Learn These Essential Geoprocessing Tools
So you want to geoprocess like a GIS guru, do you? Well, these 7 geoprocessing tools always top the chart in the GIS guru’s hit list. They’re our bread and butter.
Which geoprocessing tools do we use most in GIS software like ArcGIS and QGIS? For newbies in GIS, we recommend you learn these 7 GIS processing tools like the back of your hand.
Ready to get started?
READ MORE: The Periodic Table for Spatial Analysis
1. The Buffer Tool
Buffers are proximity functions. When you use this geoprocessing tool, it creates a polygon at a set distance surrounding the features.
For example, a buffer is a polygon or collection of cells that are within a specified proximity of a set of features.
The buffer tool can have fixed and variable distances. Also, they can be set to geodesic which accounts for the curvature of the Earth.
Buffer Tool Example: Chernobyl Exclusion Zone
Chernobyl is the worst nuclear disaster in human history. In a short period of time, it released hundreds of times more radiation than Hiroshima. Also, it is one of only two classified as a level 7 event (the maximum classification). Surrounding vegetation absorbed radioactive isotopes and died within a week of the blast.
As a result of the deadly toxins released into the atmosphere, the safety crew declared a 2600 square kilometer buffer around the nuclear power plant. To this day, this buffer zone is still in effect and it’s called the Chernobyl exclusion zone. 30 years later, the trees remain reddish-brown. There are an estimated 9000 to 93,000 deaths across Europe. And the exclusion zone is still in effect.
The point of the story is that if ArcGIS was around at the time, they could’ve run the buffer geoprocessing tool. Since the blast, satellites like SPOT have been monitoring the Chernobyl exclusion zone because of its restrictions.
2. The Clip Tool
The clip tool is an overlay function that cuts out an input layer to the extent of a defined feature boundary. The result of this tool is a new clipped output layer.
If you can picture a cookie cutter, this is like using the clip tool. And carving out vectors and rasters is one of the most common operations in GIS.
To clip data, you need points, lines, or polygons as input and a polygon as the clipping extent. The preserved data is the result of a clip.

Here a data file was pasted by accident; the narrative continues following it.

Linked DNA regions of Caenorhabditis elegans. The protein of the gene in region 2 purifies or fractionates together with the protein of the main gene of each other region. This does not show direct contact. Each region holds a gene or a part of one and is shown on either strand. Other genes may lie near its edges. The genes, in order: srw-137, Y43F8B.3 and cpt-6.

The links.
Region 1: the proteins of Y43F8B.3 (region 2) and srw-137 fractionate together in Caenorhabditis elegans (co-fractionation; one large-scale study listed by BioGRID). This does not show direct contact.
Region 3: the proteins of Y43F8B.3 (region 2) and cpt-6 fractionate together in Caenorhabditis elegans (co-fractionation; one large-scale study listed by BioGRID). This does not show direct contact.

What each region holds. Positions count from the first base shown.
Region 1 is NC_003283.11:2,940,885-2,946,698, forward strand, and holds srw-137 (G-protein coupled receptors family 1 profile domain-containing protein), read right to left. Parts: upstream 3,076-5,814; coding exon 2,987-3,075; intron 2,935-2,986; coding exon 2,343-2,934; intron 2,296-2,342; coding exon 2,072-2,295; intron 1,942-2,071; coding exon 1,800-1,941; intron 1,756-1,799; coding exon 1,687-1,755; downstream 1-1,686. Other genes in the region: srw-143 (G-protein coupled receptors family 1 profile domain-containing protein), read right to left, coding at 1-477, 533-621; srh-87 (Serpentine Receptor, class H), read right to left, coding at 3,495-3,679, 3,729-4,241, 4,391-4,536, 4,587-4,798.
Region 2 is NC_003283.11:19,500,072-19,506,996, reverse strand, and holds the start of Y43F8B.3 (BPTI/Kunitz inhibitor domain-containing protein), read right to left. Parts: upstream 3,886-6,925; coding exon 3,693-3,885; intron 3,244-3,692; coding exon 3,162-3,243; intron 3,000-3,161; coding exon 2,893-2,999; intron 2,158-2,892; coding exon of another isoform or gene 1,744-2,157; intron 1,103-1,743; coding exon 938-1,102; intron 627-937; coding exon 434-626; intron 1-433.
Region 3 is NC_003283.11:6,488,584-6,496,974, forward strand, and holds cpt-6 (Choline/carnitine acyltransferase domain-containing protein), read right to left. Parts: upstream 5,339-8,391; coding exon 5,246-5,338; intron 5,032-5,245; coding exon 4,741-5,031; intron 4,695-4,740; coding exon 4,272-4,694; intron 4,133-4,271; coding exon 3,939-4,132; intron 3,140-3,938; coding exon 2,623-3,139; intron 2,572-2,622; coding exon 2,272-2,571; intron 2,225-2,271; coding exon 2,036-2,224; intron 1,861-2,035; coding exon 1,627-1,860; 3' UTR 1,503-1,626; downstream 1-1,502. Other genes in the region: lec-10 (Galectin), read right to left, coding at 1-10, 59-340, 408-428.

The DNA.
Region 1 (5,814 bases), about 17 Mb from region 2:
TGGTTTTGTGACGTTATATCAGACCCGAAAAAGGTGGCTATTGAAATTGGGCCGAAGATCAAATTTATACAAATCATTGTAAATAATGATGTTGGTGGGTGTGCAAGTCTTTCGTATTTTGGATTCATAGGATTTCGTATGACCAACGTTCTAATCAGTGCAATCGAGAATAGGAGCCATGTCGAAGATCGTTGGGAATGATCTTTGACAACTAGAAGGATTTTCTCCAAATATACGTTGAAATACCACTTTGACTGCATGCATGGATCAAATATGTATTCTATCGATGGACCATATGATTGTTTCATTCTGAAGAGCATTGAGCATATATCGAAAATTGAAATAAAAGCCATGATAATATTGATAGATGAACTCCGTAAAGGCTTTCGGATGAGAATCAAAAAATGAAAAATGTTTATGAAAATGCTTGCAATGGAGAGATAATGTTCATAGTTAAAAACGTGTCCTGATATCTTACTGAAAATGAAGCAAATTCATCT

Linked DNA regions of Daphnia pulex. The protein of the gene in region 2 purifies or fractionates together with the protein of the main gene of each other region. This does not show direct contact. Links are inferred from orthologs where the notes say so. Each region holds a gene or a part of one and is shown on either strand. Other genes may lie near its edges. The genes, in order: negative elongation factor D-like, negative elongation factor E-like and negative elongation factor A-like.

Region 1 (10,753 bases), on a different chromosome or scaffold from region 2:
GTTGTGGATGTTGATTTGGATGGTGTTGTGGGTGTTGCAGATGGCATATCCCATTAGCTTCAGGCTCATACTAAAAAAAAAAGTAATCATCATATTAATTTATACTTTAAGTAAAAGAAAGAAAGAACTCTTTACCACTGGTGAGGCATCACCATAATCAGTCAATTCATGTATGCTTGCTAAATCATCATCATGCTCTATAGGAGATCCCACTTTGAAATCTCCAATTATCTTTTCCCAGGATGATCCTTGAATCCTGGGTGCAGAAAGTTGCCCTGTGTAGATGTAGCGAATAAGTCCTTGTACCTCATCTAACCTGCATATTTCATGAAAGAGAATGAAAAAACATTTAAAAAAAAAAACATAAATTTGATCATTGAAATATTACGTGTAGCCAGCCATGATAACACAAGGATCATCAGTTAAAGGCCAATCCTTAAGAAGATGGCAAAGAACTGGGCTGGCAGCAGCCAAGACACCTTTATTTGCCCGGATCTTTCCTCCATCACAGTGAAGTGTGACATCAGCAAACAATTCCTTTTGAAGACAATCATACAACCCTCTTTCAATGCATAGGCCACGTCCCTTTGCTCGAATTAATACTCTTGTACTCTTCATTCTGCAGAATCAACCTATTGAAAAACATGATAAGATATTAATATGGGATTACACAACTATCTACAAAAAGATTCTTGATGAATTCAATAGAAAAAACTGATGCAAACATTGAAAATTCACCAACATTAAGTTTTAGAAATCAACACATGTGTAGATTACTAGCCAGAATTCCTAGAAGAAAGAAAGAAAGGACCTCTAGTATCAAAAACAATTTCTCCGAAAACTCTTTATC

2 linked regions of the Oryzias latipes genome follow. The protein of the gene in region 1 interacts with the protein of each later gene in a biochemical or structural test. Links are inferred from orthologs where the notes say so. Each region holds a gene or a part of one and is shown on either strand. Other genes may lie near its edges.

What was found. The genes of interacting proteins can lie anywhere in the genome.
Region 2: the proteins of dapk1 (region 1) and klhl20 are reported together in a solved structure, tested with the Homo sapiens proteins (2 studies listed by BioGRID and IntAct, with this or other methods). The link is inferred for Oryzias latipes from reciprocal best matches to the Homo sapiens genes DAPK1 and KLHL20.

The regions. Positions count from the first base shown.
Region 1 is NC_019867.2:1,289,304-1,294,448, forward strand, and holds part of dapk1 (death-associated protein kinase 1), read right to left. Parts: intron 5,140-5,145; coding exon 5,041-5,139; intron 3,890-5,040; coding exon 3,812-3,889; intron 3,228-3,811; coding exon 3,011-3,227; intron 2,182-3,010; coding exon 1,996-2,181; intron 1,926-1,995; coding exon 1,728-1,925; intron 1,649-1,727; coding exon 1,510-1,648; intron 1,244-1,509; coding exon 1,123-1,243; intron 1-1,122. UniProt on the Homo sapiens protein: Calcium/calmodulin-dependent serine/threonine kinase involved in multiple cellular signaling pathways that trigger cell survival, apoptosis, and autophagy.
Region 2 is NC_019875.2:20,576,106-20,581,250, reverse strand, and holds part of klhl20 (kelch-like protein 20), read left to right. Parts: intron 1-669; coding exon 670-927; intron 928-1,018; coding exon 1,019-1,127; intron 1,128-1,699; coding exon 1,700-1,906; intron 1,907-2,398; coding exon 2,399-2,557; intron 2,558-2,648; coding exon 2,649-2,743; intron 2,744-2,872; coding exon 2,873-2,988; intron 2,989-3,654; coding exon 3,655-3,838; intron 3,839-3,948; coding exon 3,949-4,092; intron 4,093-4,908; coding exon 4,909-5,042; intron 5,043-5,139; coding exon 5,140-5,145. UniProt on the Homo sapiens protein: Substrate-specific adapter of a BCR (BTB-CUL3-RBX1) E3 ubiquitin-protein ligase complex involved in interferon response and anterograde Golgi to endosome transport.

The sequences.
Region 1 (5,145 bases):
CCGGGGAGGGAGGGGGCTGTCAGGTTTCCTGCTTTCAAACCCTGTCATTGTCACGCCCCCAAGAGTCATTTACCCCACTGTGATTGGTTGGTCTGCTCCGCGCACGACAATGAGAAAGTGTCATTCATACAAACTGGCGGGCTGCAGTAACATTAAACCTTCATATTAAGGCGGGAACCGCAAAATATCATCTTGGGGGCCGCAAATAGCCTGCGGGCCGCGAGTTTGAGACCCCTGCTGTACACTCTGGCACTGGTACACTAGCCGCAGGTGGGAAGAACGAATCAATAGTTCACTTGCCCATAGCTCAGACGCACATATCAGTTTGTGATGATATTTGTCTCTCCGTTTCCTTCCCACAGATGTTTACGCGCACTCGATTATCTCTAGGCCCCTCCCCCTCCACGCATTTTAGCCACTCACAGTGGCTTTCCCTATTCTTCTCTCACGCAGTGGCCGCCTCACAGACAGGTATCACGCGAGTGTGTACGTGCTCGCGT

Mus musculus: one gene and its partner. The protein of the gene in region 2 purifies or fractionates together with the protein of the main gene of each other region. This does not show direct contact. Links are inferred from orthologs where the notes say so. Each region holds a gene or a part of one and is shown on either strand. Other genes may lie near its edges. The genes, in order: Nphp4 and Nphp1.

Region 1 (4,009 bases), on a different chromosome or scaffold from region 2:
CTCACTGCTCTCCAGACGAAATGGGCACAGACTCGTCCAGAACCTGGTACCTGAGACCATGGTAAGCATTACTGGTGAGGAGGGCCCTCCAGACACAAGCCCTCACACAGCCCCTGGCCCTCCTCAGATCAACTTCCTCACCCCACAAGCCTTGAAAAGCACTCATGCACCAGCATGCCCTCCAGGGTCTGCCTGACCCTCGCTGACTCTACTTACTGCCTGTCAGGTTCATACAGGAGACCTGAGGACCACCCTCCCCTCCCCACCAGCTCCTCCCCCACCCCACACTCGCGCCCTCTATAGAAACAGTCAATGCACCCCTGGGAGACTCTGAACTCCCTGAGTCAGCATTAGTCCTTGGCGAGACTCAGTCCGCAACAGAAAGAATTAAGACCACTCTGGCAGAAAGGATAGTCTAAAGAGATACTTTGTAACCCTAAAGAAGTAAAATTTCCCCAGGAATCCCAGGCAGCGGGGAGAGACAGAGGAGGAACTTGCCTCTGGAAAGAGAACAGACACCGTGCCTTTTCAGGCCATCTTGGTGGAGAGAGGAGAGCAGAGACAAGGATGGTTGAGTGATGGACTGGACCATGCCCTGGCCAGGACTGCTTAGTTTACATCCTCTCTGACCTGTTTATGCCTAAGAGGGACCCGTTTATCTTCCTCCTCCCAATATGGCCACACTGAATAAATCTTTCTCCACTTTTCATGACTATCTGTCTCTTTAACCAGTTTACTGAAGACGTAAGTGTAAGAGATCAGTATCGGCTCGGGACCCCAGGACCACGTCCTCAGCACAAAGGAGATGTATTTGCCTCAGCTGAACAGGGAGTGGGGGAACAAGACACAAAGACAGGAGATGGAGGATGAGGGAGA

Clip Tool Example: Carving out Florida
Florida’s nickname is the “Sunshine State”. You can even find the Sunshine State on their license plate. But how much sunshine does Florida really receive?
It turns out that global horizontal irradiance (GHI) is a good measure of incoming solar radiation. So if you wanted to install a solar panel, GHI is the recommended data set.
If you clip GHI to the Florida state boundary, you can really find how much sunshine Florida really gets. When we clip GHI, we can add it to a map and even summarize the average GHI values.
3. The Merge Tool
The merge tool combines data sets that are the same data type (points, lines, or polygons). When you run the merge tool, the resulting data will be merged into one.
Similar to the clip tool, we use the merge tool regularly. For merging, data sets have to be the same type. For example, you can’t merge points and polygons into one data set.
Merge Tool Example: The Supermarket Merger
For example, if two grocery store giants like Ahold NV and Delhaize Group want to combine their 6,500 stores, we can use the merge tool.
In this case, we have two existing data sets from both companies. The merger between the two grocery stores into one company – Ahold Delhaize – means all grocery stores will be combined into a single data set. When you combine grocery stores (points) from both companies, they all end up in a final data set.
How is merging different to append? The append tool means you’re adding data to an existing data set. But merging means you’re taking two existing data sets and combining them to create a new merged data set.
4. The Dissolve Tool
The dissolve tool unifies boundaries based on common attribute values. In other words, dissolve merges neighboring boundaries if the neighbors have the same attributes.
For example, if you want to remove the borders of countries to form a continent, the dissolve tool is the tool to use. But you would need an attribute for each country and the continent it belongs to.
Dissolve Tool Example: Unifying Countries
What do Germany, Yemen, Tanzania, and Vietnam all share in common? They are all examples of two countries dissolving their borders and unifying to form one. Country unification is a rare event. But dissolving boundaries in GIS is not.
West Germany + East Germany = Germany
North Vietnam + South Vietnam = Vietnam